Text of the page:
Pyrex: Can It Be Used In The Oven?

The answer is yes; Pyrex is oven safe. This should be answered with a simple yes, but you need to […]

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The answer is yes; Pyrex is oven safe. This should be answered with a simple yes, but you need to know some specifics to get the whole story. The type of Pyrex that is oven safe is known as tempered glass, and it can endure heat as high as 450 degrees Fahrenheit. You will also want to use a cooking spray before using your piece of Pyrex for baking or broiling so that it does not stick and break into pieces when removing from the oven.

Glassware made out of Pyrex can be heated in an oven if several precautions are taken first; they should never be heated quickly, and you must make sure there’s no damage done beforehand, which could result in shards flying off during the healing process.



With the clear indication that Pyrex dishes can be safely used in ovens, let’s look at some safety care you should take when cooking with this glassware. You might also be curious about how to identify or use vintage Pyrex dishes if you do happen to come into possession of one. To help give your question more clarity and information, read ahead for what we’ve uncovered in this post.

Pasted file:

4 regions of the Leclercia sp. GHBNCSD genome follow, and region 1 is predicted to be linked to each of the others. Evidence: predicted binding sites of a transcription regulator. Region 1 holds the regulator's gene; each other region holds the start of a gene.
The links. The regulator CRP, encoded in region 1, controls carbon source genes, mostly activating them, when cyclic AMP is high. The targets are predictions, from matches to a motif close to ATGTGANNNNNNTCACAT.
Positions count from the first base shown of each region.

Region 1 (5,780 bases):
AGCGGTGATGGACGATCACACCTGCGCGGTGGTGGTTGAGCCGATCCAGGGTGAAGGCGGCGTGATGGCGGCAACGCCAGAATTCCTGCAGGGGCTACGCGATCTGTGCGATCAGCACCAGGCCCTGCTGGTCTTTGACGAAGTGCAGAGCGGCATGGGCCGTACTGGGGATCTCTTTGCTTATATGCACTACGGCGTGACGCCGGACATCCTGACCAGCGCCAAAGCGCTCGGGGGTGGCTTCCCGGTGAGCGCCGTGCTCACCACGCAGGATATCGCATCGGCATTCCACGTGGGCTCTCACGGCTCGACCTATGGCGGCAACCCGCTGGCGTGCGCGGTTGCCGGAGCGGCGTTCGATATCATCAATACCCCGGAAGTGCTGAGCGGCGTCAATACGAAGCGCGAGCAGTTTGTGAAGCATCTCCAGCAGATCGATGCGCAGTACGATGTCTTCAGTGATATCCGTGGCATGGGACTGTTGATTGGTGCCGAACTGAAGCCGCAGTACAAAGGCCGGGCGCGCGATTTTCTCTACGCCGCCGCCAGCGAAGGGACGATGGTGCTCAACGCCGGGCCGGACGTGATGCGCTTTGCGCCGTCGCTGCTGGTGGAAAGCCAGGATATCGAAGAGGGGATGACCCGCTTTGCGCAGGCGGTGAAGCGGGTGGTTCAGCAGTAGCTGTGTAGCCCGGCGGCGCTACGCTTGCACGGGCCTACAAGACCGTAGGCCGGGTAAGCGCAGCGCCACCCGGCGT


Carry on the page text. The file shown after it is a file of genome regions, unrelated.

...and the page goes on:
What is Pyrex?

A type of dishware that is typically made from tempered glass and can withstand high heat, such as being placed in an oven or broiler for cooking food. It is safe for use on the stovetop but should not touch any direct flame. Glass dishes are also not recommended when microwaving foods due to sudden temperature changes (thermal shock).

How do I identify vintage Pyrex? Try looking for the word “pyrex” embossed into the bottom of the dishware, along with numbers near it denoting what year it was manufactured; if you find one without these markings, it is not vintage Pyrex and is likely broken.

Taking care when using Pyrex

There would be nothing worse than hearing the shattering of glass coming from your oven. Picture spending hours prepping a big feast only to have a piece of glassware explode inside, showering your whole meal with thousands of pieces of crushed glass. It can indeed happen when you bake with something like Pyrex, but following specific guidelines and being aware can keep it from happening.

Bring to room temperature

To prevent the glass in Pyrex from shattering, let it come to room temperature before you place it into your oven. If you cook with a dish the day before and store it overnight in the fridge, you can’t just pop it into the oven without letting it sit out first. This protects against thermal shock breaking up the inside of your perfectly prepared meal and setting off an explosion all over dinner.

Check for cracks

Improperly cared for Pyrex dishes may lead to cracks, chips, or other damage as time goes on. Before using the container for your intended purpose, scrutinize it and make sure there are no signs of wear or chip that would compromise its ability to be used in a high-temperature environment. Pyrex can withstand the temperature range of a regular oven. However, if your dish has any cracks or chips, it will shatter into pieces under the intense heat.

Be aware of oven temperature